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Freight Train Derails On Southwest Side, Knocks Down Power Lines

Ernie Pentek stands in his back yard on the Southwest Side after a CSX freight train derailed, and several cars tumbled into his yard. (Credit: Steve Miller, WBBM)

Ernie Pentek stands in his back yard on the Southwest Side after a CSX freight train derailed, and several cars tumbled into his yard. (Credit: Steve Miller, WBBM)

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CHICAGO (CBS) – A freight train derailment on the Southwest Side left several rail cars tossed about early Sunday.

CBS 2’s Derrick Blakley reports a CSX freight train slammed into the rear of another train near 83rd and Rockwell streets in the Wrightwood neighborhood around 2 a.m., sending at least eight cars off the tracks, and temporarily knocking out power to 2,500 customers.

The wreck left several nearby residents on edge, as some of the derailed cars ended up in the back yard of a home along the railroad tracks.
It’s often said that a tornado sounds like a freight train coming through, but Sunday morning, it was a freight train that sounded like an approaching storm.

“Being awakened out of a dead sleep, I heard a big crash, thinking it was lightning,” witness Ernie Pentek said. “My one son was awakened. He said, ‘Dad, I think Isaac is here.”

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Some of the derailed cars ended up in Pentek’s back yard, after smashing through his fence, and damaging part of his garage and a trailer that sat next to the garage.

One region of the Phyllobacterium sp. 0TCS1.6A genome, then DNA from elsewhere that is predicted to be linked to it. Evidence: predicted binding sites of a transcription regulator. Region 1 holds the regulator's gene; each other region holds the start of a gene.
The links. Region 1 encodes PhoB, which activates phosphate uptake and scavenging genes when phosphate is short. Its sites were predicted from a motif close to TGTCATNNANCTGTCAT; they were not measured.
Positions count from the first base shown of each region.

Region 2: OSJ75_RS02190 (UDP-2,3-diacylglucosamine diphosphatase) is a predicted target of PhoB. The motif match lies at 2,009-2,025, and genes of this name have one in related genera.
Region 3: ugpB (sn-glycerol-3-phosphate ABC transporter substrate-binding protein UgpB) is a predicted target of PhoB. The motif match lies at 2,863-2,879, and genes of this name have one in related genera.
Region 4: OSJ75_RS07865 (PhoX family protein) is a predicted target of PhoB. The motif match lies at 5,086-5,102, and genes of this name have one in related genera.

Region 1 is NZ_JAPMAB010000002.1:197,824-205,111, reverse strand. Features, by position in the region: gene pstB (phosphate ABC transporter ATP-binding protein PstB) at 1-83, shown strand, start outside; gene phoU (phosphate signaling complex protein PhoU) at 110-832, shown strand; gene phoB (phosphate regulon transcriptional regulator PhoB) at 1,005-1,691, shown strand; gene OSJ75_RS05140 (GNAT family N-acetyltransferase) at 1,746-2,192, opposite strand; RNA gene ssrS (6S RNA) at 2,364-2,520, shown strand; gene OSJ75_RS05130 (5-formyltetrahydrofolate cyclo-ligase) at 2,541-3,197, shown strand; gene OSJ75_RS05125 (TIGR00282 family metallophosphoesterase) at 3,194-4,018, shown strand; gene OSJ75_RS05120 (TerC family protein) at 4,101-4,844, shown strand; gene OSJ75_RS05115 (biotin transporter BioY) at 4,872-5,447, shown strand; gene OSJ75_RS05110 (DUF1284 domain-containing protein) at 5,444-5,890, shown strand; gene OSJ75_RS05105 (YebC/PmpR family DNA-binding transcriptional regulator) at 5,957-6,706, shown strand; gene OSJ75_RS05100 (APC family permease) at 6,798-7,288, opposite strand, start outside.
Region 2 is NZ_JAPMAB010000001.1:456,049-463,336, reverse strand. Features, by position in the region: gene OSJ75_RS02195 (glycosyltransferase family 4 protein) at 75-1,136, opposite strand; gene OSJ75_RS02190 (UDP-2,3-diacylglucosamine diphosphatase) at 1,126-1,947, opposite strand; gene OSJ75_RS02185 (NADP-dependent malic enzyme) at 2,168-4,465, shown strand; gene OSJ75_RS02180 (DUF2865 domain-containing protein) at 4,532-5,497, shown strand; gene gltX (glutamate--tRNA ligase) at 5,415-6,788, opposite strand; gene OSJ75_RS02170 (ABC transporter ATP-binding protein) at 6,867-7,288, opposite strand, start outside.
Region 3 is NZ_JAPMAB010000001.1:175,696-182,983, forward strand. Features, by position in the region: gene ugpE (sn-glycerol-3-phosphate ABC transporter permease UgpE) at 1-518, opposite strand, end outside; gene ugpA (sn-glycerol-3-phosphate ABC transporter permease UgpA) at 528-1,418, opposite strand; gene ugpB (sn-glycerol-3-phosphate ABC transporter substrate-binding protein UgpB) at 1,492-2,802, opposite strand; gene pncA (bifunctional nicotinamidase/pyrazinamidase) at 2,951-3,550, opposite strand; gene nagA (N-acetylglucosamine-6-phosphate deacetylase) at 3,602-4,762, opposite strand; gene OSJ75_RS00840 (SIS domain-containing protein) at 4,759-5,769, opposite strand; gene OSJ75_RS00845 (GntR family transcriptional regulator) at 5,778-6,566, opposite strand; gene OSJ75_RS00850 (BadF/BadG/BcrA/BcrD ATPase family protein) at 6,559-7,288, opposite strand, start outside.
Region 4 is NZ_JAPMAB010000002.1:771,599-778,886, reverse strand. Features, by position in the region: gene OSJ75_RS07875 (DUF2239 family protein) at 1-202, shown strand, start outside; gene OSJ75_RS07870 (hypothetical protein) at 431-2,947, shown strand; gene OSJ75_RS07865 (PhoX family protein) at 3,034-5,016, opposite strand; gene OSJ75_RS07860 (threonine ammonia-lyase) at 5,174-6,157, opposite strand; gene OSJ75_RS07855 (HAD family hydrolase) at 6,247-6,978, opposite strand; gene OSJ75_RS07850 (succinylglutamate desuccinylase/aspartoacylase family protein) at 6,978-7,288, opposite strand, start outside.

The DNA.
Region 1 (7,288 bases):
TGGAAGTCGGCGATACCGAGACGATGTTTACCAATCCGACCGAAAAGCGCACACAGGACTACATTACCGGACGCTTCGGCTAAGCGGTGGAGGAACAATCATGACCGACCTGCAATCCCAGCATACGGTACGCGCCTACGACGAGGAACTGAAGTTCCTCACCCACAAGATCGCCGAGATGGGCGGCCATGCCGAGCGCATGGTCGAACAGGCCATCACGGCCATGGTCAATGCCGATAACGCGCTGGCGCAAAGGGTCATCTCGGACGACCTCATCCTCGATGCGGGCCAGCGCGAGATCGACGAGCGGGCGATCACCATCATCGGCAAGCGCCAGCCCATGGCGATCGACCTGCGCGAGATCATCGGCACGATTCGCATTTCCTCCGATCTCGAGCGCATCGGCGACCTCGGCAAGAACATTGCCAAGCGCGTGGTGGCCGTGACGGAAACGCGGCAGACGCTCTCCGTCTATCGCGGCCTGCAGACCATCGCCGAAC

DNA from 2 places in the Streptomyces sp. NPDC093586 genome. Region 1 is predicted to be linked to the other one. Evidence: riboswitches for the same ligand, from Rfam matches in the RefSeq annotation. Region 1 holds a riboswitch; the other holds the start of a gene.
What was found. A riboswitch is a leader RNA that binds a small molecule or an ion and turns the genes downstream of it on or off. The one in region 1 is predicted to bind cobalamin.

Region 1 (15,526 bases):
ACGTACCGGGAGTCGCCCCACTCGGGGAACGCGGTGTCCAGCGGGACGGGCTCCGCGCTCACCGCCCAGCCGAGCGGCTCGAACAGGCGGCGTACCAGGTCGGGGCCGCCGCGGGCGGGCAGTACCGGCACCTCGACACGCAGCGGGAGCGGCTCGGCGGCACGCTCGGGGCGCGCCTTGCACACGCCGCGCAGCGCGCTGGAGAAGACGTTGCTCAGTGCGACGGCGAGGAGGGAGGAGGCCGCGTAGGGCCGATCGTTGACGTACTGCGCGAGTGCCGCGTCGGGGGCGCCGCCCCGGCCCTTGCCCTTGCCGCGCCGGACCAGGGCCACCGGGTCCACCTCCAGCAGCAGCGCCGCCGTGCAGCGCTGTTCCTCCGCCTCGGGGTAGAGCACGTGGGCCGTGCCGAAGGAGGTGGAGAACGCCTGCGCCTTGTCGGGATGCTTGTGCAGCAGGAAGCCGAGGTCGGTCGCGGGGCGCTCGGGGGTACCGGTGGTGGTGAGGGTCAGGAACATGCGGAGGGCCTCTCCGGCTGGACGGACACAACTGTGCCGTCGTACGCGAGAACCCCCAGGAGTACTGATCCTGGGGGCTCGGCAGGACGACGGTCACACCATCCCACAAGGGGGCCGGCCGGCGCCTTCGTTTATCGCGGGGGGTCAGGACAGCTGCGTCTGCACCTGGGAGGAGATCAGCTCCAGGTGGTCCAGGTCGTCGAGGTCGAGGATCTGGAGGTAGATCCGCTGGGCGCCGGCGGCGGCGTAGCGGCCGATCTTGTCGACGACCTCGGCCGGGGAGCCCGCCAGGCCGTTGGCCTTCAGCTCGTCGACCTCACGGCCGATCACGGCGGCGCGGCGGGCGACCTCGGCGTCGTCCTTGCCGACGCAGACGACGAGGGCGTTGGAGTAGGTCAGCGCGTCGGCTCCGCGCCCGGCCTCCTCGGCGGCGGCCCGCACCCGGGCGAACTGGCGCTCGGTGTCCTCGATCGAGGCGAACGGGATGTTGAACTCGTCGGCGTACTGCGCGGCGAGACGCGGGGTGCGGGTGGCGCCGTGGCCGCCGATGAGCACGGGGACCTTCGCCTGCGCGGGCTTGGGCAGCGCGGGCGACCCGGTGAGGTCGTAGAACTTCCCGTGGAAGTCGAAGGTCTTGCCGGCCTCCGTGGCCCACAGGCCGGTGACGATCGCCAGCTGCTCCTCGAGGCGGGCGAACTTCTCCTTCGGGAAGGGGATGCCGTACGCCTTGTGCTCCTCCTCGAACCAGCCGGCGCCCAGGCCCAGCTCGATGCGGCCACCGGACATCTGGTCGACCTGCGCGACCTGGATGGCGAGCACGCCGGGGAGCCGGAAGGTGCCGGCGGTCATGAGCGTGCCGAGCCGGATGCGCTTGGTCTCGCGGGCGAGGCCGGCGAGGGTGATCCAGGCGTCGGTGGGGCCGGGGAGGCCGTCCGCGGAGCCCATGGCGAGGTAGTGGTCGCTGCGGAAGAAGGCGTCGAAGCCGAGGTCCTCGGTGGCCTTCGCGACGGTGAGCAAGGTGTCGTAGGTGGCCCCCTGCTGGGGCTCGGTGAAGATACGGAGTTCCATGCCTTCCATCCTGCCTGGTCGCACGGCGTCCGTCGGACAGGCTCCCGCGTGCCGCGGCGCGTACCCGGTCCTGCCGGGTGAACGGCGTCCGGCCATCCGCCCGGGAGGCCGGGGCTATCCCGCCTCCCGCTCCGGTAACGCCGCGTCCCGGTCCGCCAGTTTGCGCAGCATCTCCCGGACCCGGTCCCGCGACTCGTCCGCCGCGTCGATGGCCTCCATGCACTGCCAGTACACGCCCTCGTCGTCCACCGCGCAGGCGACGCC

Pentek said some large trees in his yard probably saved his garage from being a total loss.

The derailed cars toppled a utility pole, taking down several power lines.

Neighbor Paul Beoh said when he heard the noise of the derailment and the explosion of a power transformer, his first thought was, “I hope this train don’t come into my house.

It didn’t, but the wreckage of the train derailment looked like something from a disaster movie, with freight cars piled up like a Lionel Train set.

Complicating cleanup efforts was the fact the tracks sit on an embankment, with live power lines overhead. Crews have been removing tress to gain access to the derailed cars.

ComEd crews restored power to the 2,500 customers who were left in the dark after power lines were taken out in the wreck.

The job now is to re-open the rails.

CSX spokesman Tom Livingston said, “We put about 25 trains per day on this line at this point.” Some of those trains haul up to 100 cars.

The derailment left some neighbors reevaluating living with near a freight line.

“Except for the noise that the trains make, I feel kind of safe living so near to the tracks, but now, after this, I’m kind of concerned,” Beoh said.

As bad as it looked, no one was injured in the mishap. CSX estimated it could take a couple of days to re-open the affected tracks. The line handles only freight traffic, so no Amtrak or commuter trains will be affected.